Rich Tucker
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It must be genetic.

Humans worry. We worry about big things (will I lose my job this year?) and little things (did I remember to tip the barista?). But we always worry.

That made sense in the early days of the human race. Throughout time, the overwhelming majority of people have lived on the edge of death. Hunger was constant, nature was deadly. For every fat, coddled Henry VIII, millions of peasants were working all day to scratch out enough to eat and remain in their rickety home.

But in the United States in recent years, things have been, dare we say it, pretty good.

We’re generally well fed (even the poor are often overweight; it’s multi-millionaire movie stars who are starving themselves, voluntarily) and enjoy dependable shelter (even with last year’s rash of foreclosures). Nature’s not much of a problem -- there are no wolves at the door in 2009. So we’ve found other things to worry about.

The end of the world, for example.

Authors Tim LaHaye and Jerry Jenkins have made a nice living with their “Left Behind” series of books. Their Web site warns of:

• Political crisis
• Economic crisis
• Worldwide epidemics
• Environmental catastrophe
• Mass disappearances
• Military apocalypse

Then adds, “And that’s just the beginning . . . of the end of the world. It’s happening now.” Maybe. Worry about that if you wish.

What you’ll never have to worry about is these writers winning a Nobel Prize. No, those are reserved for more secular doom-mongers. The green extremists have adopted the same apocalyptic language, without the religious undertones. In their telling it’s mankind, not some all-powerful deity, that’s set to destroy the planet.

There’s no claim too large. In fact, the bigger the better. Al Gore says, “Ocean levels will rise by 20 feet.” Instead of scoffing at him, experts say, “You should write a book and make a movie!” Then they give him a peace prize.

Meanwhile, some scientists have been looking at what we used to call facts.

A team at Colorado University’s Institute of Arctic and Alpine Research studied the possibility of massive increases in sea level, and concluded anything more than a six-foot increase was probably impossible.

“Physical considerations show that some of the very large predictions of sea level rise are unlikely because there is simply no way to move the ice or the water into the ocean that fast,” Tad Pfeffer, an author of the study, told the Boulder Daily Camera last September. “This is a bit of a reality check.” Indeed.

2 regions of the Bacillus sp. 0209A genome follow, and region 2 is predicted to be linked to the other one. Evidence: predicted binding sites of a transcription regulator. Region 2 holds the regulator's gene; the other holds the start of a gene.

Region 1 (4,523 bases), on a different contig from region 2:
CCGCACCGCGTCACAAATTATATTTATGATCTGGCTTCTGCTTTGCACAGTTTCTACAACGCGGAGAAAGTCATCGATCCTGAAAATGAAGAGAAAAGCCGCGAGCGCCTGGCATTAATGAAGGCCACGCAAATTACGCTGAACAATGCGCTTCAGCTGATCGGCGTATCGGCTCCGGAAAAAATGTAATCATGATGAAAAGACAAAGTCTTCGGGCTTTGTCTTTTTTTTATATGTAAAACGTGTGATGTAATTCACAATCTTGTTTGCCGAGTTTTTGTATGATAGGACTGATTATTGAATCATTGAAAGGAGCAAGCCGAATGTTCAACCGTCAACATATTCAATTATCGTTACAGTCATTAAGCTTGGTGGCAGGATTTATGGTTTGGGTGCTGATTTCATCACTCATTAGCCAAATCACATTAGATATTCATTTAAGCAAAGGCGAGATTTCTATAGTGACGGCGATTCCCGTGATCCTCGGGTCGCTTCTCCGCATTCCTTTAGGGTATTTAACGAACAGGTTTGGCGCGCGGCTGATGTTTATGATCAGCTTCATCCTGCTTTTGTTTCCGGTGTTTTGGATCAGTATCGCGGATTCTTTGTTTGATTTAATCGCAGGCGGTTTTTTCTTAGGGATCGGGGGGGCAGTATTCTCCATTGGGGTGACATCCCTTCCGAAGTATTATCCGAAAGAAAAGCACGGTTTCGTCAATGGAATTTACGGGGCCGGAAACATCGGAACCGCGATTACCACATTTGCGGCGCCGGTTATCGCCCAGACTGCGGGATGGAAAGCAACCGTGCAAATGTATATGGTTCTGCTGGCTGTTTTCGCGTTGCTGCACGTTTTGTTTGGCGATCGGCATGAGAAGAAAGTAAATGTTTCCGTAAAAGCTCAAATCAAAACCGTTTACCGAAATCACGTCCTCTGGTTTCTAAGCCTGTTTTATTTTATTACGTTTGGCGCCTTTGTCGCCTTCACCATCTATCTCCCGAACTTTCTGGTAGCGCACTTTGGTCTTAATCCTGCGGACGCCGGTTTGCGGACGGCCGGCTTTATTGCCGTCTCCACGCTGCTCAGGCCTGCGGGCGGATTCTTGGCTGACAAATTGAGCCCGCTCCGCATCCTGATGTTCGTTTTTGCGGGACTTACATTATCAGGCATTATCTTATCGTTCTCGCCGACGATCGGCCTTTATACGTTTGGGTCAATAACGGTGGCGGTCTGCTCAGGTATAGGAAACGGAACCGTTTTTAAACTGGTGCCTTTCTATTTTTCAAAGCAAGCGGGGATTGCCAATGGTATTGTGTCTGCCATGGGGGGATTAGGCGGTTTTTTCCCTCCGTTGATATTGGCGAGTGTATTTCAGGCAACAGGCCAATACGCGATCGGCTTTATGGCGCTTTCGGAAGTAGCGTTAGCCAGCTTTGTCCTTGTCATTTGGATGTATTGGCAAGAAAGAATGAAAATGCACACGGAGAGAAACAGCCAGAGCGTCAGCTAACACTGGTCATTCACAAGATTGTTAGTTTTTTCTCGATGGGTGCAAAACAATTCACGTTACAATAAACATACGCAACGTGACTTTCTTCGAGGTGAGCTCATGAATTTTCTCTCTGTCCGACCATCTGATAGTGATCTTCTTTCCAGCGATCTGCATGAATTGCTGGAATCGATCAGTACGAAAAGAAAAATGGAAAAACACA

Gore also claims that human activities will increase global temperatures by 11 degrees this century unless we “do something.” Well, if humans are going to warm things up, we’d better get going; there’s been no global temperature increase in the last eight years, and the thermometer has even dropped slightly since 1998. That’s when nature -- not humans -- increased the temperature with an El Nino weather pattern.

Whether they’re right or wrong about the impending end of time, fans of the Left Behind books at least have some cause for their concerns. “The image of a fearsome Jesus who will turn the tables on the unbelieving earthly authorities corresponds to a widespread sense among many conservative Christians that their values are under assault in a culture war with the secular society around them,” wrote reviewer David Kirkpatrick in The New York Times in 2004.

Does the secular left have any excuse for its “the end is near” rhetoric?

Of course, it probably doesn’t matter now, since our supposed climate problems are about to end. “I am absolutely certain that generations from now,” candidate Barack Obama announced last June, that our country will be able to look back and declare that his nomination marked “the moment when the rise of the oceans began to slow and our planet began to heal.”

January 20 cannot come a moment too soon, apparently. The only problem is: After Obama’s swearing-in, whatever will we worry about?

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Rich Tucker

Rich Tucker is a communications professional and a columnist for Townhall.com.